While Sara conceded that his position had merit, she nevertheless defended her review:

Sara Lima: “I think that, in my defense, I brought up an issue that I think comic writers deal with pretty frequently, which is the introduction and the very immediate demise of characters that ser….whose only purpose is to serve…serve the plot.”
James Robinson: “I…”
Sama Lima: “And to push the plot.”
James Robinson: “I agree with you, and that is something that…”
Sara Lima: “And that is something that, you know, I think you have to tread very lightly, uh, you know…”
James Robinson: “Okay, that’s fair enough. And that’s something that, when you review issue three and give it one star, I will completely…if indeed what you say happens, but if it does and you’d just like to give it one star, completely fair. I’m not even…I’m not even going to argue.”
Sara Lima: “Okay.”
James Robinson: “But I think this one…if I lost that star for something that hasn’t happened yet, you should reinstate it. I really believe it.”
Sara Lima: “I think…you know what? You have a deal.”

You know, you’d think that after all of Robinson’s bitching, there might’ve been something more to Sam’s fate than what I and a few others originally thought. So…was there? Well, unless the big green talking ball of fire that serves as the embodiment of Earth’s energy is lying its ass off, I’d say this statement concerning Sam’s fate is pretty damn unambiguous unless something really, really stupid happens, like his being reborn as the new Solomon Grundy (who also made his first appearance in this issue):

Well, shit.

So, just to make sure we’re all on the same page here: James Robinson got annoyed because Sara Lima called him out on his bullshit after spotting it while it was still on the horizon instead of waiting until it was about to smack her square in the face. Why shouldn’t she and other reviewers warn readers about what they should be expecting and have them save three bucks rather than spend it just to find out that the speculators were completely on target?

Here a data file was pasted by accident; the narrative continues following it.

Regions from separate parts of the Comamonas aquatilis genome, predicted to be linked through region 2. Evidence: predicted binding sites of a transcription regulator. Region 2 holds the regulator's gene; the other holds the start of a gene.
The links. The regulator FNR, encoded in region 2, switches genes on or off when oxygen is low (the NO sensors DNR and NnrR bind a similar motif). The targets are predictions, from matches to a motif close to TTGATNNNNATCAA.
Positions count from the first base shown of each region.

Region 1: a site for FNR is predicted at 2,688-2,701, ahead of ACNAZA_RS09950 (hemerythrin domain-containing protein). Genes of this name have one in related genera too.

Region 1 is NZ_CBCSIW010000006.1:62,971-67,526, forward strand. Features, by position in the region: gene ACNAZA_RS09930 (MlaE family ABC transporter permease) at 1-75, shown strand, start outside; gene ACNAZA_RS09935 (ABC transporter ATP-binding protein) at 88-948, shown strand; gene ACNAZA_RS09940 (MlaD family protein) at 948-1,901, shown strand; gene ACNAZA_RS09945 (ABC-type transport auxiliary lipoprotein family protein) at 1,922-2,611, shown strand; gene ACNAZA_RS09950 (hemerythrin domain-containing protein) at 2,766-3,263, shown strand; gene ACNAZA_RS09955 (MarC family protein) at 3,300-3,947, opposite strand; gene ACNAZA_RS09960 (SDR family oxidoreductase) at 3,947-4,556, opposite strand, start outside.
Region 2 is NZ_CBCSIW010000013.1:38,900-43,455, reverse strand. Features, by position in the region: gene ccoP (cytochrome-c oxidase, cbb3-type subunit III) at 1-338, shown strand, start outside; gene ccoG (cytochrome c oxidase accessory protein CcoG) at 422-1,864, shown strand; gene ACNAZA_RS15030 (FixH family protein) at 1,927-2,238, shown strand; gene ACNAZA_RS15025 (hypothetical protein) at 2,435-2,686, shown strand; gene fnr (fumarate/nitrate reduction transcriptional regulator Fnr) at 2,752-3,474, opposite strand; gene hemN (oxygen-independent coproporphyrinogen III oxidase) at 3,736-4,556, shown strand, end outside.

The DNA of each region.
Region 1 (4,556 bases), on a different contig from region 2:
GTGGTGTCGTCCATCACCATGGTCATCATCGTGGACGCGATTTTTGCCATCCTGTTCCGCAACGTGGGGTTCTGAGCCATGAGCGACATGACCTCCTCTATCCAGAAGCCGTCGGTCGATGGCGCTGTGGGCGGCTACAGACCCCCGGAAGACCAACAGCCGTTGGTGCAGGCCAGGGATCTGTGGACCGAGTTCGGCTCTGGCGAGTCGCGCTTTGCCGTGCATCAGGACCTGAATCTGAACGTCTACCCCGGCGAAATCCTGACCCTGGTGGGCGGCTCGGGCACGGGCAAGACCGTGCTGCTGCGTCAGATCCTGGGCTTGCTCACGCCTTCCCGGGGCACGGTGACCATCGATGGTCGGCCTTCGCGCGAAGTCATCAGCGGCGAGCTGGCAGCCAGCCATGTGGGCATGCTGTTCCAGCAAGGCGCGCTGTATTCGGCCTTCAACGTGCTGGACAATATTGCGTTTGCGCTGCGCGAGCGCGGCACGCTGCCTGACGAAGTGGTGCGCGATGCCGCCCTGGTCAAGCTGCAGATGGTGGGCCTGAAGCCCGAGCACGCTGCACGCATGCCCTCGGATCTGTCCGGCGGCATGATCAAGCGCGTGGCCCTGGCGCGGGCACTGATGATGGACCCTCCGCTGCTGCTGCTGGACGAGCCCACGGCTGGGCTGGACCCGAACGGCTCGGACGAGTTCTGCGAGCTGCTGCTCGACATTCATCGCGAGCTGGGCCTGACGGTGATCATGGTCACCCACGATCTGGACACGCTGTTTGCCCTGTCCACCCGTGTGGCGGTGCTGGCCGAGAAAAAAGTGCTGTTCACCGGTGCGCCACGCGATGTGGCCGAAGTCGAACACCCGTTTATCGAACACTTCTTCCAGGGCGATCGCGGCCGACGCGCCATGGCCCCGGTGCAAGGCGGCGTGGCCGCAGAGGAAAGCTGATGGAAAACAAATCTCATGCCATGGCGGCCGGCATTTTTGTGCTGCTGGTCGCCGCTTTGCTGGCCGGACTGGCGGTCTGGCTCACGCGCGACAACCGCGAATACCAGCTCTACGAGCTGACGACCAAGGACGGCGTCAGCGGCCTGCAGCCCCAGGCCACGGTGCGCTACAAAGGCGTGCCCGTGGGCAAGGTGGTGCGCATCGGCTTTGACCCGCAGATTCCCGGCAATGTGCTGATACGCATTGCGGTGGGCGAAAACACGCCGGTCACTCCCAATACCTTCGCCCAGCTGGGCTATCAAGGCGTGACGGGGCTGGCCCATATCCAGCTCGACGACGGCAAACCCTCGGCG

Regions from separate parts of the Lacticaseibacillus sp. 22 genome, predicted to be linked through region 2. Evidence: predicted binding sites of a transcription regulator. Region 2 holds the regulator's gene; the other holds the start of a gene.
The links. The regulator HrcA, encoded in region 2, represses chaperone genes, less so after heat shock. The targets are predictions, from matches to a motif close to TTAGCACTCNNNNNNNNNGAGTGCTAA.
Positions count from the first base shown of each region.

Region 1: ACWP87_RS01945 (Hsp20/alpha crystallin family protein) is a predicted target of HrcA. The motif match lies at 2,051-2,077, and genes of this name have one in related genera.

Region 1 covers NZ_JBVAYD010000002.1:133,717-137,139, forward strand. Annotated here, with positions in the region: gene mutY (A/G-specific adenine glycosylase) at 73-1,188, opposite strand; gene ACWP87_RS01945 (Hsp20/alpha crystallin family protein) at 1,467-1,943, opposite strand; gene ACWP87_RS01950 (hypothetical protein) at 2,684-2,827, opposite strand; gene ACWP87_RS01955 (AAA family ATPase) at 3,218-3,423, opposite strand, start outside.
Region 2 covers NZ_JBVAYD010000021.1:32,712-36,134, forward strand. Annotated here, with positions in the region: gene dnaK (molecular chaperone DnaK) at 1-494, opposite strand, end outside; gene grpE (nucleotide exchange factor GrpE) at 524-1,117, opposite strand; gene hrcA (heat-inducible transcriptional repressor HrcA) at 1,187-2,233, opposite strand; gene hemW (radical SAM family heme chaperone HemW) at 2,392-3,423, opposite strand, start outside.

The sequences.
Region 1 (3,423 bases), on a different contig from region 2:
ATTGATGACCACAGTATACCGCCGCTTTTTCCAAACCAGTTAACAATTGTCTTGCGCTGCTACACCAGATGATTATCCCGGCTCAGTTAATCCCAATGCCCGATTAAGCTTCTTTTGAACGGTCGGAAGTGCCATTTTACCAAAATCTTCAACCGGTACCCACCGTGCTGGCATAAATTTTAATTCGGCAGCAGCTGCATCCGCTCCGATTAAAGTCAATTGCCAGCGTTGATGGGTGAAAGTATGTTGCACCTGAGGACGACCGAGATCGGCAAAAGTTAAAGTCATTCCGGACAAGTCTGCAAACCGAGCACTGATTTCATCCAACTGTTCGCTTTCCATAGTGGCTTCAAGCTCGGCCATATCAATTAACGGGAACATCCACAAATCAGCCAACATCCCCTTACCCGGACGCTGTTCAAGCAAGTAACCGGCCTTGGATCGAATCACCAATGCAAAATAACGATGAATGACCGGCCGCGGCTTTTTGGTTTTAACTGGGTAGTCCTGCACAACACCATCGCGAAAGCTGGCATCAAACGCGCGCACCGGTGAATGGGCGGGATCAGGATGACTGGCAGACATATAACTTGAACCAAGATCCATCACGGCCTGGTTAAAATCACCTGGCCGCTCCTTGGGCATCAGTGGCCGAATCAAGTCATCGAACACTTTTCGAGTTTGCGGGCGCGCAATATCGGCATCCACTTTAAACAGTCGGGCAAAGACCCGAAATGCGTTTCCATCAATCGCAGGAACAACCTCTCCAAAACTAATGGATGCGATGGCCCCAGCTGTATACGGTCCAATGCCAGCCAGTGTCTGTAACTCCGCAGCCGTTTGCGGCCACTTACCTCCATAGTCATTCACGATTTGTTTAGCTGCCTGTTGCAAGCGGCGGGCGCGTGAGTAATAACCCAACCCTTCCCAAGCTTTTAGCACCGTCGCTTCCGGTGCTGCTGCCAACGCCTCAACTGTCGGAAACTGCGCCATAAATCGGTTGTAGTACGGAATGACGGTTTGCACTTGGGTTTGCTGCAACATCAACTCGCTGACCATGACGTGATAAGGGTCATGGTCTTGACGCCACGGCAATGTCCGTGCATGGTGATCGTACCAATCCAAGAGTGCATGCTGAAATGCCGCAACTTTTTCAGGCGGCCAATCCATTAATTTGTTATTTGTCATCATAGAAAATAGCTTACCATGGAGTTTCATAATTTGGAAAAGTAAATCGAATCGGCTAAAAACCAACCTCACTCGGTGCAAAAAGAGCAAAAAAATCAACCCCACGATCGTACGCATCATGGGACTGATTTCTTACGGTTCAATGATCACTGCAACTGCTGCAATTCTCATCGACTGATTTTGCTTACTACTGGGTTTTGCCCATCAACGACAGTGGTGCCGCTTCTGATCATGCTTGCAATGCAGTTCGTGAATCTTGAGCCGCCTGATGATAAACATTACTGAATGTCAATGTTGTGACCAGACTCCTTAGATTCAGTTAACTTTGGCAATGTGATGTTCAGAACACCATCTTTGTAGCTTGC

Incidentally, I totally called the symbolism behind Alan Scott’s Green Lantern ring in my last update one month ago:

This is the worst slashfic I’ve ever read.

And this, ladies and gentlemen, is why I don’t trust James Robinson or DC Comics at all anymore: because it’s all been reduced to naked greed and pure consumerism. Say anything. Do anything. Mislead, obfuscate, or downright lie if you must. Just get people buying books and boost sales any way you can. Controversy and supermarket tabloid levels of sensationalism are fine. The ends justify the means, even if the quality of writing goes completely down the crapper in the process.

ADDENDUM (2012.07.06.): I officially called it quits earlier today. After 27 years of being a loyal reader, I’ve officially dropped every single DC title from my pull list, good or bad. Whatever joy this hobby used to bring me now pales in comparison to the levels of anger, frustration, and irritation that I’m constantly being subjected to. I have much better things to do with my money.

For the loyal subscribers to my blog, don’t worry. I’ll still be posting amusing panels and pages here on a regular basis. I’ll just be skimming through other people’s copies to find them from now on rather than my own. 🙂

A Touch of Voodoo


If you’ve been following either this blog or my message board posting activity over the last several weeks, then you’re probably well aware of my open disdain for Scott Lobdell‘s Red Hood and the Outsiders due to his less-than-flattering portrayal of Starfire, which was rife with unfortunate implications, (unintentionally) sexist undertones, and generous amounts of character derailment, sentiments echoed by numerous reviewers, fans, and posters all across the Internet. This wasn’t the only one of the New 52 to be singled out for its questionable portrayal of women, though: Judd Winick‘s Catwoman received similar flak for not only portraying Selina Kyle as little more than a series of body parts for the first two pages of its premiere issue but also ending with some hot-‘n’-heavy costumed foreplay between her and Batman in the lead up to an actual sexual encounter.

Given the widespread uproar, it comes as absolutely no surprise that Ron Marz‘s Voodoo didn’t escape similar scrutiny, especially since the opening issue largely took place in a gentlemen’s club and featured an exotic dancer as the female protagonist. Yet, as someone who’s actually read all three comics, while I vehemently agreed with the first group of detractors and could see where the second group of critics were coming from, I found myself strangely undecided when it came to the third. Whatever else it may have done, Voodoo had failed to ruffle my proverbial feathers in the same way that it had those of so many other readers. Which raises the inevitable question: why?